It is hard to say why some movies turn out to be as dull as they are. On paper, the stories are good enough, the actors have both acting and star value, and there is also an audience willing to give them a chance. But things just don’t work out. In the case of Phantom, we blame the confusing screenplay for some of the dullness of the movie. Another guilty party could also be the subtitles, which just did not seem to be able to translate the essence of the dialogue to get the message right to non-Korean viewers. We genuinely wanted to like Phantom, but the movie let us down majorly. It simply did not know how to keep its finger on the pulse of the viewer, and while we don’t know whether it is a true adaptation of the book it is based on, we couldn’t help ourselves from wanting something different. Either way, here is a recap and ending of the film.
Why do Takahara and Murayama not get along?
Takahara and Murayama are fanatics of the Japanese government, except that Murayama finds himself at a disadvantage since his mother was a Korean national. She was the only Korean in a long line of Japanese, and that is considered enough of a reason by the Japanese government to consider Murayama a potential traitor. His mother had killed his father when she believed that he was going to harm Joseon, and Murayama claimed that he had retaliated by killing his mother, which he says should prove his loyalty to the empire. But the truth is that Murayama did not kill his mother with his own hands. He had watched as she shot herself. Either way, his loyalty is still with the Japanese government, but he cannot convince them of it. He was supposed to have Takahara’s job, but that was taken away from him at the last minute, probably because of doubts regarding his loyalties. Even Takahara never loses a chance to taunt him regarding it, and he makes it clear to Murayama that he never trusted him.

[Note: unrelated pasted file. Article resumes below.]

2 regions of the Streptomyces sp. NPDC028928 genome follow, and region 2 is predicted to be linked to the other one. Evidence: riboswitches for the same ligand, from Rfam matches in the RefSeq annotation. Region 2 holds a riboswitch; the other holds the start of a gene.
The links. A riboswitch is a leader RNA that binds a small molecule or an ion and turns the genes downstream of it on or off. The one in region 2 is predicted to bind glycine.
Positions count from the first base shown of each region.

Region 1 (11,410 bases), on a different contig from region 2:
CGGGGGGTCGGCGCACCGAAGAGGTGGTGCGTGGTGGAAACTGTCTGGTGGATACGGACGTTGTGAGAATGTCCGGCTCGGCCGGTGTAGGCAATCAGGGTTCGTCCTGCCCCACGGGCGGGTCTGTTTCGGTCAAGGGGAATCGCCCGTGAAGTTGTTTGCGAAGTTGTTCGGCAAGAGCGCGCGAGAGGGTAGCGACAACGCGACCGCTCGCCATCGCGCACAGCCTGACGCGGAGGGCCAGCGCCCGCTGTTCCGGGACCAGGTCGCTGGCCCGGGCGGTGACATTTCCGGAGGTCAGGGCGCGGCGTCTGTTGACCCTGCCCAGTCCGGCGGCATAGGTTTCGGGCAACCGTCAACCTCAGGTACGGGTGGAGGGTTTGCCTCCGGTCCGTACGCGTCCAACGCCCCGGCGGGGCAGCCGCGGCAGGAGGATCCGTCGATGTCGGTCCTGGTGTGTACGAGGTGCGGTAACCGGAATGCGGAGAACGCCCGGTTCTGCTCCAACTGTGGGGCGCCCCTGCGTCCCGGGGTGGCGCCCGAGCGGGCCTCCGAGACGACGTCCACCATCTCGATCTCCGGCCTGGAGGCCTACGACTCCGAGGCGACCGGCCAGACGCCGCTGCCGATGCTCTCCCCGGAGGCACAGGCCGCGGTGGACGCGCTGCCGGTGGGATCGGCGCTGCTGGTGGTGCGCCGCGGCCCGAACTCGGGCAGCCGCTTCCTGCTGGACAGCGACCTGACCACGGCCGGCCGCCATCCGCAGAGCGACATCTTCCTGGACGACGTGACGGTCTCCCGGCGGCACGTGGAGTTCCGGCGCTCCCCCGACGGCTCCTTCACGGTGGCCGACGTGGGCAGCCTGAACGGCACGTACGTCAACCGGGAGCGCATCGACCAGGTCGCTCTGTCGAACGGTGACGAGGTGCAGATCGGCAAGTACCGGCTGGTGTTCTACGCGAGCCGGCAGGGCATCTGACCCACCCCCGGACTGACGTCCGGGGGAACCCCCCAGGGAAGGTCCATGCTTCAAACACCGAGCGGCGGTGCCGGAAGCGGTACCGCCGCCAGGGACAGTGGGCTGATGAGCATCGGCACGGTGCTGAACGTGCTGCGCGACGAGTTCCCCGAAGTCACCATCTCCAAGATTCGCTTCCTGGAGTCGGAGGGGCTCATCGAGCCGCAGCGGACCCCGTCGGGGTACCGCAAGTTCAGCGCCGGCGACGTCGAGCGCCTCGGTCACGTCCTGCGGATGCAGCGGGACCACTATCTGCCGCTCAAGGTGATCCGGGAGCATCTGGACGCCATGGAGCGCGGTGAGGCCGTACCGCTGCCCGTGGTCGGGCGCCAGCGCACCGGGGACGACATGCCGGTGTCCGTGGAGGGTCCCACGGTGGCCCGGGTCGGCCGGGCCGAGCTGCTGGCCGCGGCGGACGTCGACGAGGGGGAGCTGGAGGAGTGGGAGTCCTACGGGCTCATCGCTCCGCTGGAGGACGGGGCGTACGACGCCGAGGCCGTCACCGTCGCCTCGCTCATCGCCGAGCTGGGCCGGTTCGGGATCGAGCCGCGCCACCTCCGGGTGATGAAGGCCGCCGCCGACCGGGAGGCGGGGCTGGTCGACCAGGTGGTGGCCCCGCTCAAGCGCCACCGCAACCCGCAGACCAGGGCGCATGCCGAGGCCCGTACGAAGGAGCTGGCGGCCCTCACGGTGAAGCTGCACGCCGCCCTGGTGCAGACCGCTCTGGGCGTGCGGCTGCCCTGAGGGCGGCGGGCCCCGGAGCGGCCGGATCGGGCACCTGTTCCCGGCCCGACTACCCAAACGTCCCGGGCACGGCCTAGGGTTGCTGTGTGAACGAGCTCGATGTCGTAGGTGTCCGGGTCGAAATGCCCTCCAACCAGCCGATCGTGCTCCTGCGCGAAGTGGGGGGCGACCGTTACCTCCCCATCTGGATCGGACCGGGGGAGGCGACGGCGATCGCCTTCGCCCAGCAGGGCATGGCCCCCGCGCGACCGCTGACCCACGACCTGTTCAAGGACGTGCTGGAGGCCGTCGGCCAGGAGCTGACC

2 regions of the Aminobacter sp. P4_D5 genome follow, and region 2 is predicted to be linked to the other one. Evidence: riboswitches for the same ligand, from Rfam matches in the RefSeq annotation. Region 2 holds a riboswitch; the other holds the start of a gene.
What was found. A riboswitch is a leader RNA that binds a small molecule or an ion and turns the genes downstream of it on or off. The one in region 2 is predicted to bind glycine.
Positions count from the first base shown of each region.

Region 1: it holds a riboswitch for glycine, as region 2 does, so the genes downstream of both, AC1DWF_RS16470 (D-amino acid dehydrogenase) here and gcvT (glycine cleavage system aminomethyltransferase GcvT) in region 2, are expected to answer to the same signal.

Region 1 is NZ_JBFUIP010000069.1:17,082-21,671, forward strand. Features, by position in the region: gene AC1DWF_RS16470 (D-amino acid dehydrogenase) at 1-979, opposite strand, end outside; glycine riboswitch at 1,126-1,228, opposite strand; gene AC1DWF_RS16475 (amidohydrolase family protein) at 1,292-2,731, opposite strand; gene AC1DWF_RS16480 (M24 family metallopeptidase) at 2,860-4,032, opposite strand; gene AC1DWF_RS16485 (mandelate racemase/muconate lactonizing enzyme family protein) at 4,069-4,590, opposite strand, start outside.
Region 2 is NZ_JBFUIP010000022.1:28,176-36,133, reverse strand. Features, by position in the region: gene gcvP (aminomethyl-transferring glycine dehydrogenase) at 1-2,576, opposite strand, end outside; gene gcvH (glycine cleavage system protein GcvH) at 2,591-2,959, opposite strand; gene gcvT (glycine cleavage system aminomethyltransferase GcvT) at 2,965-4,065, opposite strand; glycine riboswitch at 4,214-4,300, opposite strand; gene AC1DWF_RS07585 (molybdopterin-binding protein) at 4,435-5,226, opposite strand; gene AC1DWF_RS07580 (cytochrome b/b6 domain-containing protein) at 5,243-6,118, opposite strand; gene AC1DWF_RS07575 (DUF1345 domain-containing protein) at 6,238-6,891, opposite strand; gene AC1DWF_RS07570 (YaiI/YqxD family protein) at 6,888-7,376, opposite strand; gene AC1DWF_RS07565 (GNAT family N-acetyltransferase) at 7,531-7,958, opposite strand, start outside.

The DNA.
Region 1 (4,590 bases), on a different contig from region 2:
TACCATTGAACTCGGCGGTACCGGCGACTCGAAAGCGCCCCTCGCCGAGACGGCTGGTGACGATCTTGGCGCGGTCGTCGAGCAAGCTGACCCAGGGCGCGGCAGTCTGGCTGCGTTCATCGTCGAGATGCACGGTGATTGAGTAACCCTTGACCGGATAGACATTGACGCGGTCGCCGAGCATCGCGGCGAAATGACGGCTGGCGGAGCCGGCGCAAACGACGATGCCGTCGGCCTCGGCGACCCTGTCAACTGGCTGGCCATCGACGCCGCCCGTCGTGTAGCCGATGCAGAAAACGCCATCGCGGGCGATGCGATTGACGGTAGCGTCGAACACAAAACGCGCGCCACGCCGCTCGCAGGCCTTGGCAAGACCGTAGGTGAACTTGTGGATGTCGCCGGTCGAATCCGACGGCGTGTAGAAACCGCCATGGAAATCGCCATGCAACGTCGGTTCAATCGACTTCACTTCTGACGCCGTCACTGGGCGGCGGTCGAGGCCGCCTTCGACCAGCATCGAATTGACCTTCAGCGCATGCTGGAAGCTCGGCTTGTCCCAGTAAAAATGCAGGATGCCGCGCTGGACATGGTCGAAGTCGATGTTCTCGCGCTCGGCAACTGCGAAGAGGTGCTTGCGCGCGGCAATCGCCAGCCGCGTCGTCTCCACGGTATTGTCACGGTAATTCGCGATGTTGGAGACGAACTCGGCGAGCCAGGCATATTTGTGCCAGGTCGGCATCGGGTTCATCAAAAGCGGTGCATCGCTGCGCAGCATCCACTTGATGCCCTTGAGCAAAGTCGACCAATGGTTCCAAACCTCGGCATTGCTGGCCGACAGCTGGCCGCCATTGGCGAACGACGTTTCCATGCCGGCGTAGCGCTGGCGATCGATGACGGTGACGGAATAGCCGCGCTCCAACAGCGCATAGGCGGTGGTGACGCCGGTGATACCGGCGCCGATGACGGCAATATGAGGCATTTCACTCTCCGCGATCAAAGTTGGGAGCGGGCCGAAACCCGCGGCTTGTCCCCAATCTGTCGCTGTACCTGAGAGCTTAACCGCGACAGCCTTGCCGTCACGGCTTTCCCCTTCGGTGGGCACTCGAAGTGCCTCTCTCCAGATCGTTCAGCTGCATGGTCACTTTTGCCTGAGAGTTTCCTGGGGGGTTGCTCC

Who Are The Shadow Corps And Phantoms?
Shadow Corps is a covert organization that works to destabilize the Japanese government through spies called Phantoms, working undercover. Their current mission is to kill the Japanese Governor General, and they communicate with each other through movie posters. The man running the cinema is Korean, and he is also a part of the organization that facilitates this communication. Sadly, their mission to kill the governor is a failure, and the spy is killed while escaping. But the officer understands that there is someone else working with the spy. They are aware of the Shadow Corps, and they are the ones to be first suspected. The officer was under the impression that the Shadow Corps had been completely eradicated, but this failed attempt at the Governor General’s life was proof that they still had a unit running in the city. A little investigation brings out the anomaly of the cinema hall, which is the only one to be run by a Korean national. With that one clue, the rest of the mechanism of the organization comes undone, and Takahara narrows down the organization to five suspects: Park Chakyung, Yuriko, Baekho, Cheon Eunho, and Murayama. He says that he is sure that one of them is Phantom, and unless he finds out who it is by noon the next day, he will torture and kill all of them, one by one.
Who Are The Phantoms?
Murayama is understandably offended by the question raised about his loyalties, but he is powerless in that situation. Then there is Yuriko, who is absolutely furious at being in that situation since she is not just the Governor General’s secretary but also his lover. She comes to know that it was her boss who wanted her investigated, and that means that she has lost his favor and has already been replaced by someone else. We have Eunho, who is a brilliant man but is desperate to get home because he needs to feed his cat. Finally, it is evident from the start that Chakyung is the Phantom, and Baekho discovers that, though he agrees to keep it a secret.